Seeking to win their second consecutive National League pennant, the Brooklyn Dodgers finished the 1942 season with a record of 104-50. Unfortunately for Brooklyn, the St. Louis Cardinals posted a record of 106-48 that enabled them to edge out the Dodgers for the league championship by two games.
The Dodgers may well have captured the N.L. flag had star centerfielder Pete Reiser not fractured his skull running into an outfield fence in early July. Brooklyn stood atop the N.L. standings at that juncture, 13 ½ games ahead of St. Louis. But, with the league’s leading hitter out of the Dodger lineup for the next few weeks, the Cardinals began to whittle away the Dodger lead. Still, Brooklyn continued to maintain a comfortable 10 ½ game lead by mid-August. Only an extraordinary 43-8 run by the Cardinals enabled them to catch, and finally surpass, an extremely strong Brooklyn team.
The 1942 Cardinals represented the finest hour for Branch Rickey, who served as the architect of the modern farm system. Players who came up through the St. Louis farm system littered the Cardinals’ roster. Rookie outfielder Stan Musial, shortstop Marty Marion, catcher Walker Cooper, and outfielders Terry Moore and Enos Slaughter all made major contributions to the Cardinals’ league-leading offense. Musial batted .315 and scored 87 runs. Marion batted .276 and led the league with 38 doubles. Cooper batted .281 and drove in 65 runs. Moore batted .288 and finished third on the club with 80 runs scored. Slaughter paced the St. Louis attack. Although the right-fielder hit only 13 home runs, he placed among the league leaders with 98 runs batted in and 100 runs scored. Slaughter also topped the circuit with a .318 batting average, 17 triples, and 188 hits, en route to earning a second-place finish in the league MVP voting.
The man who won the award was pitcher Mort Cooper, who anchored a Cardinals staff that surrendered a league-low 480 runs to the opposition over the course of the season. Cooper had the finest year of his career, compiling a record of 22-7 and leading the league with a superb 1.78 ERA and 10 shutouts. He also placed among the leaders with 152 strikeouts, 278 innings pitched, and 22 complete games. Rookie Johnny Beazley provided a considerable amount of support to Cooper in the Cardinals’ starting rotation, finishing second in the league to his teammate with 21 wins and a 2.13 ERA.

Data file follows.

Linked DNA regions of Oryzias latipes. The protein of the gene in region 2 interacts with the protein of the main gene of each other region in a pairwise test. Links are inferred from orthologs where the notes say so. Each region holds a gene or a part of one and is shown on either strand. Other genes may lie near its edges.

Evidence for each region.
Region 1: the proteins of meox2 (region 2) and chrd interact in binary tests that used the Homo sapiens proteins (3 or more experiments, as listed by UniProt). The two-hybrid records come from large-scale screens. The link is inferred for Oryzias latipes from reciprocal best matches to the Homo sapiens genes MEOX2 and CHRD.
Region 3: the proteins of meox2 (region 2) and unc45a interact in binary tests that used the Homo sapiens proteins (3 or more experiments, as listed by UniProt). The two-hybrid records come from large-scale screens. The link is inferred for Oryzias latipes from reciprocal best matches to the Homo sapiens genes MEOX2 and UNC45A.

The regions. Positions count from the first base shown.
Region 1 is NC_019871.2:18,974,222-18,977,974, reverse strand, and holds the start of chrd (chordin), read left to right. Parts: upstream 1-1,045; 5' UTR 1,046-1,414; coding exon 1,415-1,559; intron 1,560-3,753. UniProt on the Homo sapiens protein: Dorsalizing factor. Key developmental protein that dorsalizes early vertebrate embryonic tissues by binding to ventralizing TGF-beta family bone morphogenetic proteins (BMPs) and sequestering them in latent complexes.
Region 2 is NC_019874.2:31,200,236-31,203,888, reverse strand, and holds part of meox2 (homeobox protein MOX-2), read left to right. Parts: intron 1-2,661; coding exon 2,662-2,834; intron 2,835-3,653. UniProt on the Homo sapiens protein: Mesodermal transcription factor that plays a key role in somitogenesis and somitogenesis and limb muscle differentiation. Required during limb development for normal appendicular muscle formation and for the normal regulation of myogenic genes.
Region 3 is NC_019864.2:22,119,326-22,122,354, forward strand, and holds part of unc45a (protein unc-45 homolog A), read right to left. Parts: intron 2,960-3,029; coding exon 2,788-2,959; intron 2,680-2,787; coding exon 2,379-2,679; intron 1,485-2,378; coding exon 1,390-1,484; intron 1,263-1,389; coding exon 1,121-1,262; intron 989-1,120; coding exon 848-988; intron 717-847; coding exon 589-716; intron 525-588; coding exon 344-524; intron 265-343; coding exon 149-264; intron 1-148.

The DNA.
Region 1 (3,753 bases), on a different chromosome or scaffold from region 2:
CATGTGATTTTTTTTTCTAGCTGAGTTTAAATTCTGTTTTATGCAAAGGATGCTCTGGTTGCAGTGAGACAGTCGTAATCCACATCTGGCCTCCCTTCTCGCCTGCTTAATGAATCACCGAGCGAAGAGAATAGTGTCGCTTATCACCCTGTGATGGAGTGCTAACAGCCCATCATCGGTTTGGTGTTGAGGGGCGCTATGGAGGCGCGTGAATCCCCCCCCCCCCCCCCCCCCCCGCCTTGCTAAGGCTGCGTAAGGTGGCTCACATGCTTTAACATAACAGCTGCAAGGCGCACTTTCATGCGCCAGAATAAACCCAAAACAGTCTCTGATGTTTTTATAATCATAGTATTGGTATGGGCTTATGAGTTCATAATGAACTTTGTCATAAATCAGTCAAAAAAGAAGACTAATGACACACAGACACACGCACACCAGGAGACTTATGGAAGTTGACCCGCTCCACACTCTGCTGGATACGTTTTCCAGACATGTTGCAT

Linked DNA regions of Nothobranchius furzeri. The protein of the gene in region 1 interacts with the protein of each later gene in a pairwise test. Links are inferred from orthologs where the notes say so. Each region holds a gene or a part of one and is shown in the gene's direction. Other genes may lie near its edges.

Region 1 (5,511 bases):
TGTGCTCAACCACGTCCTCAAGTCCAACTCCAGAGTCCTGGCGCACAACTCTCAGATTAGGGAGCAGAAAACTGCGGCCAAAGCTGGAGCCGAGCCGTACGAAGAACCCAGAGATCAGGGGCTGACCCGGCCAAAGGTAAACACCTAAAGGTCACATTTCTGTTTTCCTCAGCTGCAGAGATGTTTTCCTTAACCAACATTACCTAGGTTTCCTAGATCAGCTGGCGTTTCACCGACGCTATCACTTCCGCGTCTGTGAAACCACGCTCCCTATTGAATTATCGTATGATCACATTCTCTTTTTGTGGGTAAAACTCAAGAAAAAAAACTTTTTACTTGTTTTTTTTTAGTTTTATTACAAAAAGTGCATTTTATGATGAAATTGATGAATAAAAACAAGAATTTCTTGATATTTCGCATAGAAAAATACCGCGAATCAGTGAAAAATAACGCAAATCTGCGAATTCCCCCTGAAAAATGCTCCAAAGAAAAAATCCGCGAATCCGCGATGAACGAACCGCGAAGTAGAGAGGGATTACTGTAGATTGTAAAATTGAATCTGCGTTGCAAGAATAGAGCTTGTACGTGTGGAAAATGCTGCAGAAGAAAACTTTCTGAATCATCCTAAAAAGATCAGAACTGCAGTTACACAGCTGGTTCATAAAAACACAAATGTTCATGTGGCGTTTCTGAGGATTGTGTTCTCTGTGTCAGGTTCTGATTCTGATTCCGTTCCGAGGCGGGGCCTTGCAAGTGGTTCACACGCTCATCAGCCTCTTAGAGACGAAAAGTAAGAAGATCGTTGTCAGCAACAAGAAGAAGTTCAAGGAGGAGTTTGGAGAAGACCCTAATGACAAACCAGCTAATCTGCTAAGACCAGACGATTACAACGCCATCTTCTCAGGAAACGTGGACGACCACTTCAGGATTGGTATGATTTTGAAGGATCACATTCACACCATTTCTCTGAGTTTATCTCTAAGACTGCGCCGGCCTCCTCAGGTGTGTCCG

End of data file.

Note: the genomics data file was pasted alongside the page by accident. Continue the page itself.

Beazley continued to excel during the postseason, defeating the Yankees twice in the World Series while compiling a 2.50 ERA. After losing Game One to New York, the Cardinals won the next four contests, taking the Series in five games. St. Louis turned in a staff ERA of 2.60, to New York’s mark of 4.50.
Other outstanding performers, notable events, and points of interest from around the league follow:
• By defeating New York in five games, the Cardinals handed the Yankees their first World Series loss since 1926.
• Brooklyn’s 104 wins tied the major league record for most victories by a team that failed to win the pennant.
• Mel Ott’s 30 home runs brought him his last National League home run crown. Ott also led the league with 118 runs scored and 109 walks, knocked in 93 runs, and batted .295. His 109 walks gave him more than 100 bases on balls for a record seventh consecutive year.
• The Cardinals relieved Branch Rickey of his duties as general manager.
• The Phillies compiled only 354 runs batted in as a team - the fewest by any club since the Dead-ball Era. They scored a total of just 394 runs over the course of the 151-game season.
• The Cardinals posted a team ERA of 2.55 that represented the lowest mark compiled by any major league ball club from 1920 through 1966.
• In his last major league start before going into the Navy, Brooklyn's Larry French pitched a one-hitter.
• Paul Waner collected his 3,000th hit.
• Phillies outfielder Danny Litwhiler became the first major league regular to play an entire season without committing an error.
• On May 13, Jim Tobin of the Braves became the only pitcher in the 20th century to hit three homers in a game.
• Pittsburgh's Elbie Fletcher led the National League in on-base percentage (.417) for the third consecutive year.
• Giants reliever Ace Adams established a new National League record by appearing in 61 games.
• Playing for the third-place Giants, Johnny Mize led the National League with 110 runs batted in and a .521 slugging percentage. He also batted .305 and finished second in the league with 26 home runs.
• Brooklyn’s Dolph Camilli tied Mize for second in the league with 26 home runs. He also placed among the leaders with 109 runs batted in.
• Despite missing almost a month of the season with a severe concussion, Pete Reiser batted .310, scored 89 runs, and led the league with 20 stolen bases.
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- 1942 World Series, Ace Adams, Branch Rickey, Brooklyn Dodgers, Danny Litwhiler, Dolph Camilli, Elbie Fletcher, Enos Slaughter, Jim Tobin, Johnny Beazley, Johnny Mize, Larry French, Marty Marion, Mel Ott, Mort Cooper, Paul Waner, Pete Reiser, St. Louis Cardinals, Stan Musial, Terry Moore, Walker Cooper